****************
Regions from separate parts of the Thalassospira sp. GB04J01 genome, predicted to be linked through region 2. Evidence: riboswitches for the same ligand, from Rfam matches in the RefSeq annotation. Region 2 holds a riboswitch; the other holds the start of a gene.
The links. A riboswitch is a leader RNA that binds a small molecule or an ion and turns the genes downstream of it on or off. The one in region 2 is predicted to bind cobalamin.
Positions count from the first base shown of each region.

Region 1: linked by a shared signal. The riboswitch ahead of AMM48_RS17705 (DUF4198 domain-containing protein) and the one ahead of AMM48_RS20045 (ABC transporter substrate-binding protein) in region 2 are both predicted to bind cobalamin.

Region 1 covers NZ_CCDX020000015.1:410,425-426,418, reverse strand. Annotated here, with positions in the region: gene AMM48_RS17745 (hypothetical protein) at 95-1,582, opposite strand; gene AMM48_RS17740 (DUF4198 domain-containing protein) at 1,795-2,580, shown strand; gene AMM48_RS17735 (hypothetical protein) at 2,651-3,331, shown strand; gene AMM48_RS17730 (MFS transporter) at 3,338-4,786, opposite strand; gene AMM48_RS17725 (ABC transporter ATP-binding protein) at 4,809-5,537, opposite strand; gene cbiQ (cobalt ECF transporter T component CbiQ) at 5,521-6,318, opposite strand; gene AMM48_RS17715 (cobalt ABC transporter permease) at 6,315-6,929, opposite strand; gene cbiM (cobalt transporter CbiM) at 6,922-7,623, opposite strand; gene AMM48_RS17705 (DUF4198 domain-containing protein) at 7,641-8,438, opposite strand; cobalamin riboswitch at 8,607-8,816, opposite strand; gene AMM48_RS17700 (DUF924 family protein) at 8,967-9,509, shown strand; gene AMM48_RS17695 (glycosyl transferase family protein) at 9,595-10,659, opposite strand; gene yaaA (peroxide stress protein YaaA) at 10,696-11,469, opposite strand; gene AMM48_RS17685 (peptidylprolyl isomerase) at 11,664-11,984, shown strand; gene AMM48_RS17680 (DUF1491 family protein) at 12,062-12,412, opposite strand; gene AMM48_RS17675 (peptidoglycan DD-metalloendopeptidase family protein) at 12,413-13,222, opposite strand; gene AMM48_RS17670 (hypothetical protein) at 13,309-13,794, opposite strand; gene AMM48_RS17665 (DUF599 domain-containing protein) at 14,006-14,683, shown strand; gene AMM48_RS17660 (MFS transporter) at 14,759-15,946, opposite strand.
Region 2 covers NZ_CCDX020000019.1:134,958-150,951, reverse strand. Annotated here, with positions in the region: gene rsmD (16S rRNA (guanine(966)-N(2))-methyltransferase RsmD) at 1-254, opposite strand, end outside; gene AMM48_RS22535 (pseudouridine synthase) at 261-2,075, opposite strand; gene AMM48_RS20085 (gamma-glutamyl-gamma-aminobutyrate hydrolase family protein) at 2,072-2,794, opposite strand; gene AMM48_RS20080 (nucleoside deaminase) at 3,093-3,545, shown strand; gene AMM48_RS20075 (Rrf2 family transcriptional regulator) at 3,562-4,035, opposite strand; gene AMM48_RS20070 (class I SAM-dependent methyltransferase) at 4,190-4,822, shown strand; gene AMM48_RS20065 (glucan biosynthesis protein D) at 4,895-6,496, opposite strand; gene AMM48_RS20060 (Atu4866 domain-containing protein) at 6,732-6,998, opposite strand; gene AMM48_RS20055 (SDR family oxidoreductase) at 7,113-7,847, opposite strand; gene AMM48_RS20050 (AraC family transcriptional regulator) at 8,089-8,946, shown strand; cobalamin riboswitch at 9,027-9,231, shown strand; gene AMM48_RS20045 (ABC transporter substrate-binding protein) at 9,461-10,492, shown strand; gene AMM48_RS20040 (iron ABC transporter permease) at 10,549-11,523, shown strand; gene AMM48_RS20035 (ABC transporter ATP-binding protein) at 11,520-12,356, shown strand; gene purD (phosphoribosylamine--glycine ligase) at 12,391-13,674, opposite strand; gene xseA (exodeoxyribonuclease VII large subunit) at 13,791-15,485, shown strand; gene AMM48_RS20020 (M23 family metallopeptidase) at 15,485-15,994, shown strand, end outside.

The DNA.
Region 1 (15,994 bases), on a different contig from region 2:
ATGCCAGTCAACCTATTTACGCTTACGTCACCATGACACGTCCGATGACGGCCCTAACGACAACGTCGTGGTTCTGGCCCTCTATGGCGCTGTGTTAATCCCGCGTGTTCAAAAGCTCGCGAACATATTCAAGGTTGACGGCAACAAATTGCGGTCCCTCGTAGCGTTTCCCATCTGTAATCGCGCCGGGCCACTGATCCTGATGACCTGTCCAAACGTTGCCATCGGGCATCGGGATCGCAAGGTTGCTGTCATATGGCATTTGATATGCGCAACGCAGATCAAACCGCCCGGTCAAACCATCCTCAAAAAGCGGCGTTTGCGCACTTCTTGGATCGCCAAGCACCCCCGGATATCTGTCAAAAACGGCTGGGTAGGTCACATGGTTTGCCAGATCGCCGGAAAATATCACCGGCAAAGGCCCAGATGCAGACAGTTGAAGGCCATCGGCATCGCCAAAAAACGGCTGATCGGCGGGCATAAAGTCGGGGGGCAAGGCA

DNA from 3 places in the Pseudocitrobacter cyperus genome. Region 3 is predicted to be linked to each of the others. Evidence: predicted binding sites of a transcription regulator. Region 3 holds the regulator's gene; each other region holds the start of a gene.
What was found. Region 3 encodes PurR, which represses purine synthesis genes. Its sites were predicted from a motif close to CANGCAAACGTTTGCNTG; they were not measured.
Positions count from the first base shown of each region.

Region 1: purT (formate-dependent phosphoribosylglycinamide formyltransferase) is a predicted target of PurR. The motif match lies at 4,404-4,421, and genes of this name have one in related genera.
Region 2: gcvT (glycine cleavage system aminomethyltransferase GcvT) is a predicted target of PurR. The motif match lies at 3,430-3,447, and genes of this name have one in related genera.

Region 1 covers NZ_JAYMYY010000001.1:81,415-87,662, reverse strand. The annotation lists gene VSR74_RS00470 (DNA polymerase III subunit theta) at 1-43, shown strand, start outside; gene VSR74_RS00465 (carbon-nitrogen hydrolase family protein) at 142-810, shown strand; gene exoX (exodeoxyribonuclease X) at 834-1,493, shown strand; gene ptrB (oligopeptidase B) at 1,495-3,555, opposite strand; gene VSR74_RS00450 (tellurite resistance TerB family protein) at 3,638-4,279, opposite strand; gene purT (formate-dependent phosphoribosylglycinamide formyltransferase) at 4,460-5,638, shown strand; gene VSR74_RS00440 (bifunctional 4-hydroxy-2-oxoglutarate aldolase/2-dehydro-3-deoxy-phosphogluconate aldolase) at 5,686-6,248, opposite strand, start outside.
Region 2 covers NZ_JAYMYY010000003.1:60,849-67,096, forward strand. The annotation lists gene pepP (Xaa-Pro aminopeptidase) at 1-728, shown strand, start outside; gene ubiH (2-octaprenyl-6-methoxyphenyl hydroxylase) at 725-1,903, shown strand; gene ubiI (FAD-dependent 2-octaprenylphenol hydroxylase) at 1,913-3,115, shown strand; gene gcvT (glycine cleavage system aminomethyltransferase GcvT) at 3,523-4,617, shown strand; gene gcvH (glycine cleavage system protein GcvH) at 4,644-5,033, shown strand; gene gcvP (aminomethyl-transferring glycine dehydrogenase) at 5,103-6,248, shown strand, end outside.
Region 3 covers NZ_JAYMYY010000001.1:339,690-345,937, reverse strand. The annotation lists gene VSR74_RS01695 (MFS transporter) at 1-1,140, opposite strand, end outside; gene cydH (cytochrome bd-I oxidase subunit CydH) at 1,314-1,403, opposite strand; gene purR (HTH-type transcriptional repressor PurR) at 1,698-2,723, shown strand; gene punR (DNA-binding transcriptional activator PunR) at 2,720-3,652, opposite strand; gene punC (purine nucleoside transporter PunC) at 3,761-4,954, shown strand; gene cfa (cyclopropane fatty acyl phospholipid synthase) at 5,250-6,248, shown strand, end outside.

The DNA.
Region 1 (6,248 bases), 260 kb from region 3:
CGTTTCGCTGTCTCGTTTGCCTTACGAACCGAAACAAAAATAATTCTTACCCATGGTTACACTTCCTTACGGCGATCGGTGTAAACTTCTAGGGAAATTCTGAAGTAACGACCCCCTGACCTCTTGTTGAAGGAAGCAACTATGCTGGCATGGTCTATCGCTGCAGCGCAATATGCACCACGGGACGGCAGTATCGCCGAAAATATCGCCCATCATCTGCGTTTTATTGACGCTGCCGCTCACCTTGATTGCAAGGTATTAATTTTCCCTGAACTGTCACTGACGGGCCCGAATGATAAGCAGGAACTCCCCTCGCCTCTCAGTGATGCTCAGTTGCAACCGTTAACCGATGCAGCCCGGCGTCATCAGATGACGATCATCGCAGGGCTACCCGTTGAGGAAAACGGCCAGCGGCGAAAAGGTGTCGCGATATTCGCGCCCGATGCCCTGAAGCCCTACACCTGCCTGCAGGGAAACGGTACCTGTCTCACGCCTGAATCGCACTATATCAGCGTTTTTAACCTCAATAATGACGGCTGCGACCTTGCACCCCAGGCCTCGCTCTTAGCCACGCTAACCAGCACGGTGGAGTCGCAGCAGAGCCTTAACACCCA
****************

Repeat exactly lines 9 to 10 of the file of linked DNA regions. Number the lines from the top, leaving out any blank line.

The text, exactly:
ATGCCAGTCAACCTATTTACGCTTACGTCACCATGACACGTCCGATGACGGCCCTAACGACAACGTCGTGGTTCTGGCCCTCTATGGCGCTGTGTTAATCCCGCGTGTTCAAAAGCTCGCGAACATATTCAAGGTTGACGGCAACAAATTGCGGTCCCTCGTAGCGTTTCCCATCTGTAATCGCGCCGGGCCACTGATCCTGATGACCTGTCCAAACGTTGCCATCGGGCATCGGGATCGCAAGGTTGCTGTCATATGGCATTTGATATGCGCAACGCAGATCAAACCGCCCGGTCAAACCATCCTCAAAAAGCGGCGTTTGCGCACTTCTTGGATCGCCAAGCACCCCCGGATATCTGTCAAAAACGGCTGGGTAGGTCACATGGTTTGCCAGATCGCCGGAAAATATCACCGGCAAAGGCCCAGATGCAGACAGTTGAAGGCCATCGGCATCGCCAAAAAACGGCTGATCGGCGGGCATAAAGTCGGGGGGCAAGGCA

DNA from 3 places in the Pseudocitrobacter cyperus genome. Region 3 is predicted to be linked to each of the others. Evidence: predicted binding sites of a transcription regulator. Region 3 holds the regulator's gene; each other region holds the start of a gene.